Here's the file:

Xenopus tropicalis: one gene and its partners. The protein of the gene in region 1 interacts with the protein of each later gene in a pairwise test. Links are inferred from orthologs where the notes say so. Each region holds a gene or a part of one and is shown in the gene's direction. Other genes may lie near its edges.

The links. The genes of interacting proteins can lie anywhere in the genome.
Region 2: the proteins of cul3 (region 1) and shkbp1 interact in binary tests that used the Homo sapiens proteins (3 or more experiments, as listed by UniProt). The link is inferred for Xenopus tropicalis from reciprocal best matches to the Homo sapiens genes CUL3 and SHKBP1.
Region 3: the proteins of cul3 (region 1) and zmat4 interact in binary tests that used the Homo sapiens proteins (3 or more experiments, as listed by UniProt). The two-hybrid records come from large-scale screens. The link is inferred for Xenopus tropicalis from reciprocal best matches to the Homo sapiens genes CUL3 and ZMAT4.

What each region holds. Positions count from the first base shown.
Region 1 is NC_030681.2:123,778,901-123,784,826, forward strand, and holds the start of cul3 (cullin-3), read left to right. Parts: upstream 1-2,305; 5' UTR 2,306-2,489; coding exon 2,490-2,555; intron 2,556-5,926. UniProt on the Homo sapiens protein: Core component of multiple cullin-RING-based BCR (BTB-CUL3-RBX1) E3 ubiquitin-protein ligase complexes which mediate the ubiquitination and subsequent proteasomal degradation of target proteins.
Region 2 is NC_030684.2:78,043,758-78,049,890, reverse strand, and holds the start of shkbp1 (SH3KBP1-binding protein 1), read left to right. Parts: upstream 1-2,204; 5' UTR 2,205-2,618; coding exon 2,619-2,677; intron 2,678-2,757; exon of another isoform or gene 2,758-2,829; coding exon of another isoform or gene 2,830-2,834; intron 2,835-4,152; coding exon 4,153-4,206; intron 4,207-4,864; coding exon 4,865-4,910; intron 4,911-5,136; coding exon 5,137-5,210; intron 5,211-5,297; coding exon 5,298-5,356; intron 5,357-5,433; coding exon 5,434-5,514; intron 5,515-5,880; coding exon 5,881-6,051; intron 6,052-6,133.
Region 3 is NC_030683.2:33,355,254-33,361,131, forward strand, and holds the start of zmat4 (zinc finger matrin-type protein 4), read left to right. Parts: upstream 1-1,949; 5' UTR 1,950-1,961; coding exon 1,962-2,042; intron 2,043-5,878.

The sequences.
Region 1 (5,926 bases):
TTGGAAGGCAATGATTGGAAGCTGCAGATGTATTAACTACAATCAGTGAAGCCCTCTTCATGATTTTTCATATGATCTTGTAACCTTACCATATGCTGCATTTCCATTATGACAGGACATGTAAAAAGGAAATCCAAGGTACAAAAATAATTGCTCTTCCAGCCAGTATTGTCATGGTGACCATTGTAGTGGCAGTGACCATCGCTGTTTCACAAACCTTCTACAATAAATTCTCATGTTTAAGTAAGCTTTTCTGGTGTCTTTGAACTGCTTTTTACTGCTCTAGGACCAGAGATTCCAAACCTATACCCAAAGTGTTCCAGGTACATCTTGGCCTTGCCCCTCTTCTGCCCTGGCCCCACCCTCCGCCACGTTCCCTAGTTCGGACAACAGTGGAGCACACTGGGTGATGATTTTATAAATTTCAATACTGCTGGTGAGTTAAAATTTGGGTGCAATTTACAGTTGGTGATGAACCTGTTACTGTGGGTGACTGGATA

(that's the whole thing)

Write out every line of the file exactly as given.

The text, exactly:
Xenopus tropicalis: one gene and its partners. The protein of the gene in region 1 interacts with the protein of each later gene in a pairwise test. Links are inferred from orthologs where the notes say so. Each region holds a gene or a part of one and is shown in the gene's direction. Other genes may lie near its edges.

The links. The genes of interacting proteins can lie anywhere in the genome.
Region 2: the proteins of cul3 (region 1) and shkbp1 interact in binary tests that used the Homo sapiens proteins (3 or more experiments, as listed by UniProt). The link is inferred for Xenopus tropicalis from reciprocal best matches to the Homo sapiens genes CUL3 and SHKBP1.
Region 3: the proteins of cul3 (region 1) and zmat4 interact in binary tests that used the Homo sapiens proteins (3 or more experiments, as listed by UniProt). The two-hybrid records come from large-scale screens. The link is inferred for Xenopus tropicalis from reciprocal best matches to the Homo sapiens genes CUL3 and ZMAT4.

What each region holds. Positions count from the first base shown.
Region 1 is NC_030681.2:123,778,901-123,784,826, forward strand, and holds the start of cul3 (cullin-3), read left to right. Parts: upstream 1-2,305; 5' UTR 2,306-2,489; coding exon 2,490-2,555; intron 2,556-5,926. UniProt on the Homo sapiens protein: Core component of multiple cullin-RING-based BCR (BTB-CUL3-RBX1) E3 ubiquitin-protein ligase complexes which mediate the ubiquitination and subsequent proteasomal degradation of target proteins.
Region 2 is NC_030684.2:78,043,758-78,049,890, reverse strand, and holds the start of shkbp1 (SH3KBP1-binding protein 1), read left to right. Parts: upstream 1-2,204; 5' UTR 2,205-2,618; coding exon 2,619-2,677; intron 2,678-2,757; exon of another isoform or gene 2,758-2,829; coding exon of another isoform or gene 2,830-2,834; intron 2,835-4,152; coding exon 4,153-4,206; intron 4,207-4,864; coding exon 4,865-4,910; intron 4,911-5,136; coding exon 5,137-5,210; intron 5,211-5,297; coding exon 5,298-5,356; intron 5,357-5,433; coding exon 5,434-5,514; intron 5,515-5,880; coding exon 5,881-6,051; intron 6,052-6,133.
Region 3 is NC_030683.2:33,355,254-33,361,131, forward strand, and holds the start of zmat4 (zinc finger matrin-type protein 4), read left to right. Parts: upstream 1-1,949; 5' UTR 1,950-1,961; coding exon 1,962-2,042; intron 2,043-5,878.

The sequences.
Region 1 (5,926 bases):
TTGGAAGGCAATGATTGGAAGCTGCAGATGTATTAACTACAATCAGTGAAGCCCTCTTCATGATTTTTCATATGATCTTGTAACCTTACCATATGCTGCATTTCCATTATGACAGGACATGTAAAAAGGAAATCCAAGGTACAAAAATAATTGCTCTTCCAGCCAGTATTGTCATGGTGACCATTGTAGTGGCAGTGACCATCGCTGTTTCACAAACCTTCTACAATAAATTCTCATGTTTAAGTAAGCTTTTCTGGTGTCTTTGAACTGCTTTTTACTGCTCTAGGACCAGAGATTCCAAACCTATACCCAAAGTGTTCCAGGTACATCTTGGCCTTGCCCCTCTTCTGCCCTGGCCCCACCCTCCGCCACGTTCCCTAGTTCGGACAACAGTGGAGCACACTGGGTGATGATTTTATAAATTTCAATACTGCTGGTGAGTTAAAATTTGGGTGCAATTTACAGTTGGTGATGAACCTGTTACTGTGGGTGACTGGATA